Everything but the chard required staking. By the time the collards reached about four feet in height, I was double-staking them with half-inch bamboo – and still they fell over in a bit of breeze. I began to research freezing the excess.

First signs of trouble

Around mid-August I saw the first signs of possible deer damage – three large clumps of chard relieved of their leaves, clipped off cleanly at the woody stem, about where I’d cut them if harvesting for the pot.

Under my original plan, this meant it was time to go get the materials and put up a deer fence. So, naturally, I preferred to blame the loss on rabbits.

MinnPost photo by Ron Meador
The collards showed signs of nibbling.

Then the collards showed signs of nibbling, followed by serious chomping. Sigh. Unless we had bunnies standing 3 feet tall at the shoulder, it was time to face the facts and deal with the deer.

About now I remembered Neal Rovick’s suggestion in a comment on my early-season post, that laying out chain-link fence on the lawn around the bales would repel the deer, supposedly because they don’t like the feeling of metal mesh underfoot. Hmm. I wandered out on the Web in search of corroboration.

I found little about chain-link but much about a similar application of poultry netting – what we used to call chicken wire – for the identical purpose of creating a surface the deer find icky to step on. And compared to chain-link, this would be lots lighter, cheaper, simpler to obtain and easier to wrangle into place.

So I got a couple of rolls, 3 feet by 25, for about 40 bucks and went to work with the tin snips. Also, with some anxiety.

Wire fencing is remarkably springy when unrolled, and working with it brought back the stomach-twisting memory of a long-ago day when I was wrangling some heavier fencing. In a moment of inattention I allowed it to get loose and stitch a line of punctures across  my forehead, an inch apart, just above my eyes ….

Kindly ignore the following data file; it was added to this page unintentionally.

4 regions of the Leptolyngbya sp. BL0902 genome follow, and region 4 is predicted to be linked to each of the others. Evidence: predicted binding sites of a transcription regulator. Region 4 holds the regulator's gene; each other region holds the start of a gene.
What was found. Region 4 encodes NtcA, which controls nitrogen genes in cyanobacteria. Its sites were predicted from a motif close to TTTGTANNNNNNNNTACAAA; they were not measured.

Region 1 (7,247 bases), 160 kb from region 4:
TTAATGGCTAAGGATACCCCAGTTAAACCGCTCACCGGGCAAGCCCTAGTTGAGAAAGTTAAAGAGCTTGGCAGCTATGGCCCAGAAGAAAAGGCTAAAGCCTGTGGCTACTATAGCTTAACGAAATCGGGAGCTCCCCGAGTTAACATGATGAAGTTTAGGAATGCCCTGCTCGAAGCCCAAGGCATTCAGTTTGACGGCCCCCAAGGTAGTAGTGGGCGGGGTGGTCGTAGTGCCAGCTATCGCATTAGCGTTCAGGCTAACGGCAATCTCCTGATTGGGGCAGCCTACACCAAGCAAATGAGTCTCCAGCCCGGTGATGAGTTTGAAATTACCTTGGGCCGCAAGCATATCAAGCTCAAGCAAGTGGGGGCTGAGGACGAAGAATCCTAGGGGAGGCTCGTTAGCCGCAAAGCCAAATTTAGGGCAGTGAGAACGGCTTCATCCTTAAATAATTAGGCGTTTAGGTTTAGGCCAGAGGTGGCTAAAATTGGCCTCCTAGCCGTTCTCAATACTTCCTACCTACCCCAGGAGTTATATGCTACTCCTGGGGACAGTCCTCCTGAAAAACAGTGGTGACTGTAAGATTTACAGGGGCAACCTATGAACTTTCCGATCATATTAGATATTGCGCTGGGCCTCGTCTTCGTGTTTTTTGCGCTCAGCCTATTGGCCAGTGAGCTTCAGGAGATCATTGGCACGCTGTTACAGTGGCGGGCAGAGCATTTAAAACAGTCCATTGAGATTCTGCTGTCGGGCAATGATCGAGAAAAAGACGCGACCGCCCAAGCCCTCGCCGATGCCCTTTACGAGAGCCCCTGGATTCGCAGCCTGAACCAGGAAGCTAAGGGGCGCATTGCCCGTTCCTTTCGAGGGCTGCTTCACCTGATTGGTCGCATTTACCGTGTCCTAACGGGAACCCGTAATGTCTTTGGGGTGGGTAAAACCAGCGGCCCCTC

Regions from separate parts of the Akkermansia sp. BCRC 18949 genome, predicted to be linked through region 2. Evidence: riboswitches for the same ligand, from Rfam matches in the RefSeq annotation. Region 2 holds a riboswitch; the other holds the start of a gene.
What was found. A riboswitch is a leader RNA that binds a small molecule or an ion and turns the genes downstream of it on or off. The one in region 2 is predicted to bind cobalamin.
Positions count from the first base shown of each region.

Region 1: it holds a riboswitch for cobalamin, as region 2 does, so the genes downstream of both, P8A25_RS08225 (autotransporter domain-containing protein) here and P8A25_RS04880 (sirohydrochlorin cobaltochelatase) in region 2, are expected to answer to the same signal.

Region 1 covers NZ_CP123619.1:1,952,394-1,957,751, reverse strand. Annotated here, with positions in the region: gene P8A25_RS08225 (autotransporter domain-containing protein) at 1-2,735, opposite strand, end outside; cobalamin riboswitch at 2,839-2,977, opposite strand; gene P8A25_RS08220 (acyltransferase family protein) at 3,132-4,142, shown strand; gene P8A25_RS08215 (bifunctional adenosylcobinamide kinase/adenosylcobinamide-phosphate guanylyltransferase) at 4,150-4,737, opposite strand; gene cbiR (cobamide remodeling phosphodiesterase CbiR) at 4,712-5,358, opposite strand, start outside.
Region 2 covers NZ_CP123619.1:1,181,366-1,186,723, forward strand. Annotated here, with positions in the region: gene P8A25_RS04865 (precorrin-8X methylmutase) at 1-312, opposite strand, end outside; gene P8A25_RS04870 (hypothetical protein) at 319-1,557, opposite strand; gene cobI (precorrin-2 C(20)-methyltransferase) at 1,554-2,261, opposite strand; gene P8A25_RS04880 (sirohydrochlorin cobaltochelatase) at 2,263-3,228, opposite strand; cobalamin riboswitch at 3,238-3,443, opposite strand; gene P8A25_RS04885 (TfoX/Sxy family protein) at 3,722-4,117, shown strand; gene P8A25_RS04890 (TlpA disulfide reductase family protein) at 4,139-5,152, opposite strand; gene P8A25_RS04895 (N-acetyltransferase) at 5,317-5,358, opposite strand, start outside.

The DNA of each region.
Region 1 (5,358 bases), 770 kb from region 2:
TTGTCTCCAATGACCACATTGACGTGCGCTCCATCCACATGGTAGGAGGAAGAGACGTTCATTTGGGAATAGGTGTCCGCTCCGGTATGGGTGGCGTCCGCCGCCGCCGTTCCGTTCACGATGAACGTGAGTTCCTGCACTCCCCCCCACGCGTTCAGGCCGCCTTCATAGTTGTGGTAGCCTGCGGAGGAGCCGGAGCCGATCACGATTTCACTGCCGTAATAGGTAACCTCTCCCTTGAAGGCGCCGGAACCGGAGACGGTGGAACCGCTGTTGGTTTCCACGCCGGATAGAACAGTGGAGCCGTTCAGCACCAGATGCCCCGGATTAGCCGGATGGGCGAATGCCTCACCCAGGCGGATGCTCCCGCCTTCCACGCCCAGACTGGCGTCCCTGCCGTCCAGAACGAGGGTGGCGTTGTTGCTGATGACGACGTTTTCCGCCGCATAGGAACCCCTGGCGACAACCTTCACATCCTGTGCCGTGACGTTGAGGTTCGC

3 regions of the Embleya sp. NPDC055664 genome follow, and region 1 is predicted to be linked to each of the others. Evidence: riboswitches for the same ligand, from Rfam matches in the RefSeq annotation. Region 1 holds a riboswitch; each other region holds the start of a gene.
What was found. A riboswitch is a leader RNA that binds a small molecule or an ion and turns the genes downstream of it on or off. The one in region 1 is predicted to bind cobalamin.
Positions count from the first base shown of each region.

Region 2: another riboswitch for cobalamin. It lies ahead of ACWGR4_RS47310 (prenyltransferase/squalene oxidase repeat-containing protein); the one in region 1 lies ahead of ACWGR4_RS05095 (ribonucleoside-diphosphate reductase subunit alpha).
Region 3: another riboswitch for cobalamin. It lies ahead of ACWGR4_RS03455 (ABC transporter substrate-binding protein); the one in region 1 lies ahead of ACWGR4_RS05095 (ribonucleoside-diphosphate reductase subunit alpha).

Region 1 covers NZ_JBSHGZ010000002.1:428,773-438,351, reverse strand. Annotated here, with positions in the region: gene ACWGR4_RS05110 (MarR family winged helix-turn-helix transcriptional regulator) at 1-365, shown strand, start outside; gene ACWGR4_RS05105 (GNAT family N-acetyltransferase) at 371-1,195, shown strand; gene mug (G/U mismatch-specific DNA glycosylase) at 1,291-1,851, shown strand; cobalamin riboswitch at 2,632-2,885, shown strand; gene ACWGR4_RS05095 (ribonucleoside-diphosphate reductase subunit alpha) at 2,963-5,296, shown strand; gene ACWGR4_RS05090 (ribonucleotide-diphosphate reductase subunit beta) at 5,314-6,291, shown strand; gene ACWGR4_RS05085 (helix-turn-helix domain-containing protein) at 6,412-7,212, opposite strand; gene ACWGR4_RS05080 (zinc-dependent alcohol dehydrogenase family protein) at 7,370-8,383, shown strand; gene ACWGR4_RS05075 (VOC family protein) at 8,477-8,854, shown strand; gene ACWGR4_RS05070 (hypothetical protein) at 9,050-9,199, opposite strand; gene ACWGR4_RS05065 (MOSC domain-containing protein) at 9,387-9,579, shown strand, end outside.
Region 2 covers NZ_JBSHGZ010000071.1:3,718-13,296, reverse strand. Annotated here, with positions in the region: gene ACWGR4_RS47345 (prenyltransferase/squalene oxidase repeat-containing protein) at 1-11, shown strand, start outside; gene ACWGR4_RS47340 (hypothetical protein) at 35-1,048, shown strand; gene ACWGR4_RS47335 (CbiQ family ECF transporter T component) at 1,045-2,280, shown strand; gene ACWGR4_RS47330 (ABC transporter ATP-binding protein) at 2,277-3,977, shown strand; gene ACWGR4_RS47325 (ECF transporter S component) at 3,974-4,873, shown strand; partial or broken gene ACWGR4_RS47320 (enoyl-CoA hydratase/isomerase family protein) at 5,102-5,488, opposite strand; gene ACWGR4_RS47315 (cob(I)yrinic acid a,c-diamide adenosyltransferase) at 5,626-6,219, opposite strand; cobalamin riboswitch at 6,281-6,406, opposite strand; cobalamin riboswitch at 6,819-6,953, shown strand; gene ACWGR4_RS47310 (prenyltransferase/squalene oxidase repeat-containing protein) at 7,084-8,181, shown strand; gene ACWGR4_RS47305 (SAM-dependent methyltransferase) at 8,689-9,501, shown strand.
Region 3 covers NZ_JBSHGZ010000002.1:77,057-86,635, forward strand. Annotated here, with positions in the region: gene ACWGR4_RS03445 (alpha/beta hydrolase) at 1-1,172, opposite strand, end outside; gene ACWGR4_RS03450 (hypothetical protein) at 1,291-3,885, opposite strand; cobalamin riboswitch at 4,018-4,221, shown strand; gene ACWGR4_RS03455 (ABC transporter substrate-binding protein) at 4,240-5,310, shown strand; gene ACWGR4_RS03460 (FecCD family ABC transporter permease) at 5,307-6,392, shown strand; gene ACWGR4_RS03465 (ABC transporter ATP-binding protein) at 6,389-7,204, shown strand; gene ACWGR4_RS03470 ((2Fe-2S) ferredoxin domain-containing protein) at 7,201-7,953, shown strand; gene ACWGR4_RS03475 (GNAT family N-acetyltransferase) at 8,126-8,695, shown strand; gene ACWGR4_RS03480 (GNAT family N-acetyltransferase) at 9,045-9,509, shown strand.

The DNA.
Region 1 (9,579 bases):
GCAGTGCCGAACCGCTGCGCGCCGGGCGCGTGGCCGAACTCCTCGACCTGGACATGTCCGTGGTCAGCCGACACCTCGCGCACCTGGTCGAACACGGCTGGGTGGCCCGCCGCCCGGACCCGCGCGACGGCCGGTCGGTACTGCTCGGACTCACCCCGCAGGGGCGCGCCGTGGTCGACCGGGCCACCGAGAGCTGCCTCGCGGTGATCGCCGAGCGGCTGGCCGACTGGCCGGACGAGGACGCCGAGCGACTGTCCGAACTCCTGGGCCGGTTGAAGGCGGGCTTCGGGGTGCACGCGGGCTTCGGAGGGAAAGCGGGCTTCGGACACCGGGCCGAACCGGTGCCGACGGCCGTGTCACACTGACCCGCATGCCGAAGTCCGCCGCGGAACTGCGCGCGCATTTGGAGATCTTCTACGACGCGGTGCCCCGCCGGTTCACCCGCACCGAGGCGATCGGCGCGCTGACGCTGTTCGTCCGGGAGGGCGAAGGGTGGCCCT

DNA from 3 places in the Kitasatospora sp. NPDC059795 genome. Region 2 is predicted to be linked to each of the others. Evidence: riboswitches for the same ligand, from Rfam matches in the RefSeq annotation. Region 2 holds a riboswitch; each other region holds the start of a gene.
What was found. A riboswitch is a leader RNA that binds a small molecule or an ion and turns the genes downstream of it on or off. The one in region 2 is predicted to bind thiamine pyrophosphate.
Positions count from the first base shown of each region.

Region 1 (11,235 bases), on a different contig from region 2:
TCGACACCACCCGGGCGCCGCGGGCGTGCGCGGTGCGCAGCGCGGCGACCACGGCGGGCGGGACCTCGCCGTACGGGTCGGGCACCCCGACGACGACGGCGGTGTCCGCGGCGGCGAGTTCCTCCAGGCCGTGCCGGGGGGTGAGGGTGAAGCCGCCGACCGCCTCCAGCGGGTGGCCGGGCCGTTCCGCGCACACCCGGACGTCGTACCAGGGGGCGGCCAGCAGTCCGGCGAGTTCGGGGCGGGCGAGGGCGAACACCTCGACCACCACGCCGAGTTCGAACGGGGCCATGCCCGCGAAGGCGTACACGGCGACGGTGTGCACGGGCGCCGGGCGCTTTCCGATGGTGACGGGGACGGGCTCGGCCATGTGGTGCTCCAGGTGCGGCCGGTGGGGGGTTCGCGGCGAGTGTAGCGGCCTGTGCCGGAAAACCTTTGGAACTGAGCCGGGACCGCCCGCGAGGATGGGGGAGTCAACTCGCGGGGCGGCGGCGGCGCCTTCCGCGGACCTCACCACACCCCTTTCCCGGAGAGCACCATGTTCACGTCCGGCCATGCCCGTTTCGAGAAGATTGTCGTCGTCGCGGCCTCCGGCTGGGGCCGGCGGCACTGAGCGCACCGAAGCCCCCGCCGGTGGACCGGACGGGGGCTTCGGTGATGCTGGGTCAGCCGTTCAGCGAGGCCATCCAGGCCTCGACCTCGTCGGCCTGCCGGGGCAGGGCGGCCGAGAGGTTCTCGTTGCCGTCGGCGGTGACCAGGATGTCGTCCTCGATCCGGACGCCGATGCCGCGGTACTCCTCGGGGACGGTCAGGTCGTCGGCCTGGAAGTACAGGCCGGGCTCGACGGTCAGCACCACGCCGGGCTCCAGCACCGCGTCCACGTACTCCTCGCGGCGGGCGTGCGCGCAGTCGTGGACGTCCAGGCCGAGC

I mowed the grass extra close around the bales, laid out the wire and weighted it with rocks, suddenly skeptical that it would really deter our hungry deer. But for a few weeks it seemed to do just that.

Then one morning I saw fresh signs of deer damage on a stalk of collards. But this stalk had become unstaked and flopped out sideways, putting its leaves within easy reach of a deer who stood just outside the wire. And there were fresh hoofprints in a nearby onion bed I hadn’t been able to cover with mesh.

By early October, though, there was undeniable evidence the deer were crossing the mesh to strip the remaining collard and kale leaves. They even ate the last eggplant. So last week I pulled up the wire, which took some effort because the grass had grown through it, forming a Velcro-like bond that had to be ripped apart.

There’s always next year

So, I dunno. Maybe the wire worked until the grass got long enough that the deer couldn’t feel it underfoot anymore. Which would mean that the trick only works if you lift it every week or so, cut the grass and replace it afterward … at which point it’s at least as much hassle as building a fence.

Now I  have the winter to dig deeper and consider all the options, and to welcome any suggestions from the Earth Journal audience, because a third straw-bale garden is definitely in the plan for 2016.

And I know this guy in Lake Elmo, another area overrun with deer, who swears he’s kept them at bay by ringing his garden with a shallow, 2-foot-wide trench holding a  few inches of pea gravel. It’s attractive, it’s low maintenance, and it’s even pleasant to walk on.

If you’re a gardener, that is. If you’re a deer, according to this theory, the gravel is unbearably icky underfoot.